Cache-Control: public, max-age=1024000 The Newgate Calendar: Bosavern Penlez


Executed for rioting, 18th October, 1749

THIS unhappy youth (for he can hardly be deemed a malefactor) was the son of a native of the island of Jersey, who, having been educated at Oxford, entered into orders; and, having obtained a small church preferment, settled near Exeter, where his unfortunate son was born.

His father dying while he was young, he was placed as an apprentice to a barber and peruke-maker at Exeter, by the stewards of the Sons of the Clergy. Having served his apprenticeship with the highest reputation for good character and sobriety, he came to London, and lived in several places with the utmost credit, till a circumstance equally unpremeditated and unforeseen occasioned his destruction.

On Saturday, the 1st of July, 1749, three seamen belonging to the Grafton man of war, having called at a house of ill fame in the Strand, were there robbed of their watches, a bank-note value twenty pounds, four moidores, and thirty guineas.

The seamen demanded a reparation for their loss; instead of which some bullies belonging to the house pushed them from the door; whereupon they went away, denouncing vengeance; and, having collected a number of their companions in the neighbourhood of Wapping, they returned at night, broke open the house, turned the women almost naked into the streets, ripped up the beds, threw the feathers out of the window, broke the furniture in pieces, and made a bonfire of it.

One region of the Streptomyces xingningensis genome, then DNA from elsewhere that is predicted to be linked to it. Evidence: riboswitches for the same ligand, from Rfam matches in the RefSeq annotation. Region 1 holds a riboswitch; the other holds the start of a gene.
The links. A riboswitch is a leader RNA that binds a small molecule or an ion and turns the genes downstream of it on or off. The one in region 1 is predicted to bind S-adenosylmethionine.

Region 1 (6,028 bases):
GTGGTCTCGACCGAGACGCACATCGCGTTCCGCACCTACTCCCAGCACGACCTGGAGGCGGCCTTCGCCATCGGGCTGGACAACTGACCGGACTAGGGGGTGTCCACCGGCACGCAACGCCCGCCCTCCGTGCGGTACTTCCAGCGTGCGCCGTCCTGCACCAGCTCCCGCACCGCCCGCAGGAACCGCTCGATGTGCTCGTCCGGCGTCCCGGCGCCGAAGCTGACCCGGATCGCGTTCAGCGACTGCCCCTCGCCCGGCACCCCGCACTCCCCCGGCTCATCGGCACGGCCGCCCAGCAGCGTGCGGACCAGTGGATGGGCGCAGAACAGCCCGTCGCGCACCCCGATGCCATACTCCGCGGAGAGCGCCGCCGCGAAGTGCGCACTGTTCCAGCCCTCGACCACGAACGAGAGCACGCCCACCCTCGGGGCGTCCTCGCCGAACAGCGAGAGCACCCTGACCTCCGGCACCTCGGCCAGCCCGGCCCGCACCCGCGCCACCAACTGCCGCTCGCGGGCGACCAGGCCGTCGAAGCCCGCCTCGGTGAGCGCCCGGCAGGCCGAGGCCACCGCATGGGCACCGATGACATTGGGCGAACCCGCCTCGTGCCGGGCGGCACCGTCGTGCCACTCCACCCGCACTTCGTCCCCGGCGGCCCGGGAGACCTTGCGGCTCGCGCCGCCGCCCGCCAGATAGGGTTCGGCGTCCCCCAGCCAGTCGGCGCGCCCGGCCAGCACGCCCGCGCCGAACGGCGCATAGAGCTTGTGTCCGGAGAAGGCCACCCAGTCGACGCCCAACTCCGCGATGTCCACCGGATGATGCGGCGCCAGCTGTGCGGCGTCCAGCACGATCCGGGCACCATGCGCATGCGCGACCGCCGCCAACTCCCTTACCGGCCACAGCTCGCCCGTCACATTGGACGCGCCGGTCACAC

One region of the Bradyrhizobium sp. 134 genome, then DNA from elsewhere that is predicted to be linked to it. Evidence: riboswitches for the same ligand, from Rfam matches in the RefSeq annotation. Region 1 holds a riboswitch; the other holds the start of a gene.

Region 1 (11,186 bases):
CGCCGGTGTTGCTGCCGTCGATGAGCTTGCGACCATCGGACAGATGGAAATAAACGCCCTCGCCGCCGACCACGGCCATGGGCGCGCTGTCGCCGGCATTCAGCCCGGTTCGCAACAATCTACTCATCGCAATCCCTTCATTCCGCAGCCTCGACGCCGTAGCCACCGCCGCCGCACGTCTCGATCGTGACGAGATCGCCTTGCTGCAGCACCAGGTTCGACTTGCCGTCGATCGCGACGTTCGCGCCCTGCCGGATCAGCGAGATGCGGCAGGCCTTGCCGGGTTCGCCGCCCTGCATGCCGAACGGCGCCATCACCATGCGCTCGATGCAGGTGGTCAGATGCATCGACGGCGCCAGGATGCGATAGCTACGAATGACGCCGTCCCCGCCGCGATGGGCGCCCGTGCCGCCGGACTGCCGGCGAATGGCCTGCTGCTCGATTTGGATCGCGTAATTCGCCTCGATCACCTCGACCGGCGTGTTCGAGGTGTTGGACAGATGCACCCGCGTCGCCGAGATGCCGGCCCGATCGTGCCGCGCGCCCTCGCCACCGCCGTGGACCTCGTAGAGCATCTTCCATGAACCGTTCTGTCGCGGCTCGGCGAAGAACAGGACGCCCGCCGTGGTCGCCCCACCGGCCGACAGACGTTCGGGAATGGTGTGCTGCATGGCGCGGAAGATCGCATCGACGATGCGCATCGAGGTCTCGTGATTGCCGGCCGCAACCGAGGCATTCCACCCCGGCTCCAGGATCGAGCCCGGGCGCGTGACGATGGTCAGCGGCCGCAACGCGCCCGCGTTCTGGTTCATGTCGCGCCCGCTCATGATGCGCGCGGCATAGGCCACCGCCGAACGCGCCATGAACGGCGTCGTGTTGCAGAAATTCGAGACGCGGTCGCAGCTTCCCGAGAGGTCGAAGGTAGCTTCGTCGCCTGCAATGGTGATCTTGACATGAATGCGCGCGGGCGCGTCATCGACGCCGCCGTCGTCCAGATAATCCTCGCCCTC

Having proceeded to behave in a similar manner at another house of ill fame, a party of the guards was sent for, and the mob for the present dispersed.

On the following day. being Sunday, immense numbers of people crowded to see the ruins of the infamous houses; and on this day Bosavern Penlez went to the house of Mr. Pearce, in Wych Street, where be had left some clothes; and, when he had cleaned himself, he visited an acquaintance named Taylor, with whom he drank at a public house, dined, and spent the afternoon.

In the evening Penlez walked in Somerset Gardens, and, at eight o'clock, went back to his friend Taylor, who being engaged with company, Penlez declined staying, and proceeded to meet an acquaintance at the Horseshoe, near Temple Bar. Having drank some beer with him, be was returning to his lodgings, when he unfortunately met with another acquaintance, who told him it was his birth-day, and begged he would drink some punch with him.

This request being complied with, Penlez became quite intoxicated; and, in his way home, found a mob at the door of the Star tavern, near Temple Bar, endeavouring to destroy what the seamen had left undemolished. Many of the people got into the house, and did great damage; and Penlez, with John Wilson and Benjamin Launder, was taken into custody.

Being brought to trial at the next sessions at the Old Bailey, the witnesses were Peter Wood (the landlord), his wife, and one Reeves, their servant, who positively swore to the commission of the facts alleged in the indictment.